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Has Anyone Metered Their EV Outlet?

Discussion in 'Model S: Battery & Charging' started by mknox, Oct 12, 2012.

  1. mknox

    mknox Well-Known Member

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    So I'm a bit of a home automation geek and have several of my electrical circuits individually metered (via CTs in the electrical panel). I obviously plan to do so with my NEMA 14-50 that is going into the garage.

    Has anyone else done this and, if so, do you have any insights into the amount of electricity you use vs. miles driven?

    I had my company Volt at home for a week or so, and metered the 120 volt outlet it was plugged in to. Of particular interest to me was the amount of electricity being consumed by the car after it was fully charged. From time to time, you could hear pumps, fans and other gizmos running, and the power consumption would vary anywhere from 50 to 300 watts.

    What this translates to is that the amount of electricity coming out of the wall is somewhat more than what ultimately comes back out of the battery to the traction motor. This "phantom load" (think of your cell phone charger left plugged in after the phone is removed - on a much larger scale) adds up over time. I'm not particularly worried about this, but have an interest in understanding it. It's kind of like spilling gasoline (that you've paid for) at the pump every time you fill your ICE. The car's fuel economy computer wouldn't take into account this "spillage".

    Once I've had my car for a while, I'll be able to get a true picture of kWh's I've paid for vs. miles driven in order to see what my "real" Whs/mile are, but I'm curious to know if any current EV owners have done anything similar.
     
  2. vfx

    vfx Well-Known Member

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    Martin eberhard bought a meter on Eaby and put it on his charger circuit.
     
  3. markwj

    markwj Moderator, Asia Pacific

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    I've done it.

    The problem is that the Tesla Roadster charge history is so buggy that there is really no way to correlate the two.

    If someone asks me how much it costs to charge, I give the meter reading, not the car's reading.

    Note that after charging, for the Roadster at least, the car's pumps may be running but the electricity consumed is from the battery not the wall. This is seen as a gradual loss of range (meaning more must be put in next charge than used driving).
     
  4. Charged_Up

    Charged_Up Member

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    I installed a TED 5000 series meter on my electric outlet(s), but can't opine on usefulness as I don't yet have my car! However, I did test it and it is working well - internet based using powerline networking to go from the box to my router - and it stores years worth of data and can be used also to monitor other circuits or even whole house consumption.
     
  5. phx182flyer

    phx182flyer P11051

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    I would like to do the same thing, ie, meter the 14-50 I'm going to have installed in the garage. Any suggestions on the type/brand of meter?

    Thanks,
    Ron
     
  6. PRJIM

    PRJIM Member

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  7. Cottonwood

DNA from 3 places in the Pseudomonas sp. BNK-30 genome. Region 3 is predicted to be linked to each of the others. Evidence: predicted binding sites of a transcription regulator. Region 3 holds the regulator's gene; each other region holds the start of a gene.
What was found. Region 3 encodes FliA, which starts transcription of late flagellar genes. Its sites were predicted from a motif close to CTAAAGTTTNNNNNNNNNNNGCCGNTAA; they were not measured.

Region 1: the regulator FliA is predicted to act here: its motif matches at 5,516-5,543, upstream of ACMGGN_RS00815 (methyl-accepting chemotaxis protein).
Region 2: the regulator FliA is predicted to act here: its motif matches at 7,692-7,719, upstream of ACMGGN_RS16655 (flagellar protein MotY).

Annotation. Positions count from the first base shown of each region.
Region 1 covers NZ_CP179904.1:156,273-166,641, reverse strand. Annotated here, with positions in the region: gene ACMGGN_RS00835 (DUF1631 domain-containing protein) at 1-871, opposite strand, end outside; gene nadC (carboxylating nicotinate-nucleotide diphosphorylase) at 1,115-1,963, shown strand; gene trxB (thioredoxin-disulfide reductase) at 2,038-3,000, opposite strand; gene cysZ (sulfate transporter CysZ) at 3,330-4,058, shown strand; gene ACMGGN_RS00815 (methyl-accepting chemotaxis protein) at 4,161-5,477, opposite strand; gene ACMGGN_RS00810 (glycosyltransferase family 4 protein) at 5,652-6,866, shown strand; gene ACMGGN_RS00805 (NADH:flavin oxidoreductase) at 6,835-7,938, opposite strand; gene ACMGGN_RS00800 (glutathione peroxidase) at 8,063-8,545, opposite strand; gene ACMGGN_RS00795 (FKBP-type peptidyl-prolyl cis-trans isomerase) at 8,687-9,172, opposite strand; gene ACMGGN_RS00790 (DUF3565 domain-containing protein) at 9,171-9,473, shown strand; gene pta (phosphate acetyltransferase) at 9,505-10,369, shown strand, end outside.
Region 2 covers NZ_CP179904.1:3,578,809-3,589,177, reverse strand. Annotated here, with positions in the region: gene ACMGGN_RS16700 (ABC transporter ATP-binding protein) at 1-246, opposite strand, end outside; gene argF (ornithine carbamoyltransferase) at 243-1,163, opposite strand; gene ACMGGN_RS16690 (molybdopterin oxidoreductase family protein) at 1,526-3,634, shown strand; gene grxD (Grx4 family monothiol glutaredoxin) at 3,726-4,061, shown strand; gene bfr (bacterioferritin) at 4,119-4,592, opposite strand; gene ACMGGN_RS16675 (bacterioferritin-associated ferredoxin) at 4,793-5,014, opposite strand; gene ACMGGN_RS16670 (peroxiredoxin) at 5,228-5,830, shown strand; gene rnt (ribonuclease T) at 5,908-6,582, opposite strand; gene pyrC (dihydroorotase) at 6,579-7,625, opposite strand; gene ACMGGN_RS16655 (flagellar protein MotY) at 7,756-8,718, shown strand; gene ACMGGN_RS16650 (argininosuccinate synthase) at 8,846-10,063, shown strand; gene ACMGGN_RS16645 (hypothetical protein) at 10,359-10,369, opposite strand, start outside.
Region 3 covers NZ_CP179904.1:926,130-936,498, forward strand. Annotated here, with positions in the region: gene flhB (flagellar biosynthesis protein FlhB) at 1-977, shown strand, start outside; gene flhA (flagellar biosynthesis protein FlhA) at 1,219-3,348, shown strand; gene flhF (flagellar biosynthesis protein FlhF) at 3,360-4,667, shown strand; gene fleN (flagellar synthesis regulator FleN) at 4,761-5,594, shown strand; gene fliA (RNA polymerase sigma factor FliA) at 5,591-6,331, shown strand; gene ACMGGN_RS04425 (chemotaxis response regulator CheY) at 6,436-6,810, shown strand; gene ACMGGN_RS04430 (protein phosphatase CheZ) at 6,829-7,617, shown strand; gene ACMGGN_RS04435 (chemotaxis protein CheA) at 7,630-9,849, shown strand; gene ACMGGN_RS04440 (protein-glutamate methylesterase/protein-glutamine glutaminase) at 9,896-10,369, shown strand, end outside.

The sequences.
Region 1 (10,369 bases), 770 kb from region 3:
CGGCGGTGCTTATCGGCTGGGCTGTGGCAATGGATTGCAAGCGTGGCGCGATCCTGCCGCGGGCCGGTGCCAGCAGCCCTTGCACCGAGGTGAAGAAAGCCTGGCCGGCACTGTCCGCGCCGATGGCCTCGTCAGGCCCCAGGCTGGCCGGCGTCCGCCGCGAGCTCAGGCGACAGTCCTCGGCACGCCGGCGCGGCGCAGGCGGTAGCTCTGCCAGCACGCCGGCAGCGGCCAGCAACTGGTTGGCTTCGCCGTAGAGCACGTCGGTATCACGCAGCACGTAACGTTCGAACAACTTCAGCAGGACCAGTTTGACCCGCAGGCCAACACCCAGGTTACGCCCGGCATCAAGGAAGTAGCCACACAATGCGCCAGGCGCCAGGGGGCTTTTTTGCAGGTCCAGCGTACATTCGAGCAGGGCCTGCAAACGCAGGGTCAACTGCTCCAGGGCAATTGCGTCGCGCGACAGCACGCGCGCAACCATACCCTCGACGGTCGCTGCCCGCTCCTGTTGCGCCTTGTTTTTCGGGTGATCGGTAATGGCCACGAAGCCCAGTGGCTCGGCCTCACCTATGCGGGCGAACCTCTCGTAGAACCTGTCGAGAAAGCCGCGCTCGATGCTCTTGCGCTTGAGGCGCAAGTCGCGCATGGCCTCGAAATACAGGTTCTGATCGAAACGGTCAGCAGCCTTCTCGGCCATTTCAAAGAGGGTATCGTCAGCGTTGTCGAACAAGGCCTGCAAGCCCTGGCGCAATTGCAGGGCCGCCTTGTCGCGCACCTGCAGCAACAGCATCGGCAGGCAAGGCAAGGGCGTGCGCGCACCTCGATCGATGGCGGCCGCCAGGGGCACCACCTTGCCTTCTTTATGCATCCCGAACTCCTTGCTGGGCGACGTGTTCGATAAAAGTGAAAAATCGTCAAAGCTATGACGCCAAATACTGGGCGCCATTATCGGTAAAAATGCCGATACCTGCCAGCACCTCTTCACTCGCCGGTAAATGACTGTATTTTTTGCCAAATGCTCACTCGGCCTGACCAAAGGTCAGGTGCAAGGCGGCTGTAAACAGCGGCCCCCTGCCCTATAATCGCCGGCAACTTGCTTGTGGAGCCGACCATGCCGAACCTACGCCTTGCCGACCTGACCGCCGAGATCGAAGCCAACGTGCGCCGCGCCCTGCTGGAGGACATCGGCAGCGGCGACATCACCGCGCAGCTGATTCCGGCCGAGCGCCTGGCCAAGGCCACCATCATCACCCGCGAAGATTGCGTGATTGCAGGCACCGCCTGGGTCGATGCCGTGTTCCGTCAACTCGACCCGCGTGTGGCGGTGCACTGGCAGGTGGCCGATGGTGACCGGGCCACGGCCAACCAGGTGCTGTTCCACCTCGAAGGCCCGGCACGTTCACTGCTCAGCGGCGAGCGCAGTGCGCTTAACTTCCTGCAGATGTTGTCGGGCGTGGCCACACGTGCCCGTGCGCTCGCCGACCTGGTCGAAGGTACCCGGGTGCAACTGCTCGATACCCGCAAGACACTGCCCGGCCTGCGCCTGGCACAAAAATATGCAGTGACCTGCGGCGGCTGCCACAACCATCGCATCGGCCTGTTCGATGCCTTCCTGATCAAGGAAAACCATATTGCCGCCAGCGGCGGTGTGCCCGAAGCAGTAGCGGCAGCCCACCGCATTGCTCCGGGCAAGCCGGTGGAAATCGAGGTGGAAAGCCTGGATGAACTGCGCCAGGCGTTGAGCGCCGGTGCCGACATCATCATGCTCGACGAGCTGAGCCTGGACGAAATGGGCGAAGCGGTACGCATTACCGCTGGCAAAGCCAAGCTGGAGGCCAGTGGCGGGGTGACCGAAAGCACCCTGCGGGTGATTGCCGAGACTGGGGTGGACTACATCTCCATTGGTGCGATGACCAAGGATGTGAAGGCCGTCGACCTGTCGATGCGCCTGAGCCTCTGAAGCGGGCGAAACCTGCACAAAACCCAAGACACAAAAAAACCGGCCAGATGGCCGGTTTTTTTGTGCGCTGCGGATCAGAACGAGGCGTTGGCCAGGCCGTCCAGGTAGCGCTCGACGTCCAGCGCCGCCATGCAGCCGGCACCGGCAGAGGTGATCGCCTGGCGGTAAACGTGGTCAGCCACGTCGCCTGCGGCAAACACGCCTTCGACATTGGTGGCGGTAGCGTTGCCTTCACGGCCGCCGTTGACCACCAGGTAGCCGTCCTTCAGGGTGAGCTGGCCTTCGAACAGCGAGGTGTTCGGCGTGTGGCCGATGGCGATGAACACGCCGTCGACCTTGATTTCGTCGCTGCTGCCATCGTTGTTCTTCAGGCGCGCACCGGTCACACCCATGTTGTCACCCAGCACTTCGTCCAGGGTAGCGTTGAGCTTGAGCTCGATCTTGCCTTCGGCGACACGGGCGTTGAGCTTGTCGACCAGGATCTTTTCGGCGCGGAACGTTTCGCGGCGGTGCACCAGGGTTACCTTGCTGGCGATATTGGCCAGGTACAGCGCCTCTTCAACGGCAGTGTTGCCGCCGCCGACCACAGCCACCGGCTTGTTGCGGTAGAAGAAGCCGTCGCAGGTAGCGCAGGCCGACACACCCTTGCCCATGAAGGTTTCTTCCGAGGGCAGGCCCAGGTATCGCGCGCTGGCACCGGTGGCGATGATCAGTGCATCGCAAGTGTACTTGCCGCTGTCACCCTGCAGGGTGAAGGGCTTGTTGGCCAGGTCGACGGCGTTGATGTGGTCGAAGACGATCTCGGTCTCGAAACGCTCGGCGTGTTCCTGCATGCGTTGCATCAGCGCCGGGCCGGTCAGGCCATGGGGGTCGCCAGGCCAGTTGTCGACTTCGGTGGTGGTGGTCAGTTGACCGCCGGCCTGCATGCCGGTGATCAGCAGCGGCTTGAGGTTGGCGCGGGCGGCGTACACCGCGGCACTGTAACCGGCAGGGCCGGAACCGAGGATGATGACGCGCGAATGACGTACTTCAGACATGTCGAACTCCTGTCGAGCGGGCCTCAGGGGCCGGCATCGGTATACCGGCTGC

Cottonwood Roadster#433, Model S#S37

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    I've got a TED on my sub-panel that only powers the Roadster HPC and the Model S 14-50 in the garage.

    I've done a couple of tests, and need to be more consistant recording data, and charging one car at a time, but it looks like there is a 15-20% overhead in what comes out of the panel compared to what the car reports going into the battery. Something like 2% of that is the 5V drop in line voltage when the 40 Amps is drawn. I need to take a digital volt meter down the line and see where the drops are, but it seems most of it is in the UMC. I have plugged into a 14-50 that is close to the 400 Amp panel in my barn and connected with a larger wire (it was originally wired for a 70A electric heater), and I got the same 5 V drop. The UMC cable also gets noticeably warm during charging, a trade-off for lightness; 40A*240V=192W over 20 feet of cable is almost 10W/foot. The other problem in the measurement is the quantization error caused by the power taken being only displayed in whole kWh, thus a 50 kWh charge has +/- 1% error, and a 10 kWh charge has a +/-5% error.

    I will try to log many charges and get a better estimate of the overhead.
     
  8. dpeilow

    dpeilow Moderator

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    I have as my garage is on a communal supply and thought it wouldn't go unnoticed ;)
     
  9. mknox

    mknox Well-Known Member

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    Thanks for the feedback. With the Volt, I noticed the instantaneous kW reading would vary with the pump sounds coming from the car and concluded that power was coming from the utility supply and not the battery. This would seem to make the most sense, because you wouldn't want your battery running down (even a little bit) when the car is actually plugged in.

    - - - Updated - - -

    Thanks! I'm using a TED myself. 15 to 20% is kind of where I thought it would be given losses in the chargers, voltage drops and "maintaining" the car while plugged in. I'm hoping to more than make up for these losses by mooching free charges at public stations, at work and so forth :)
     

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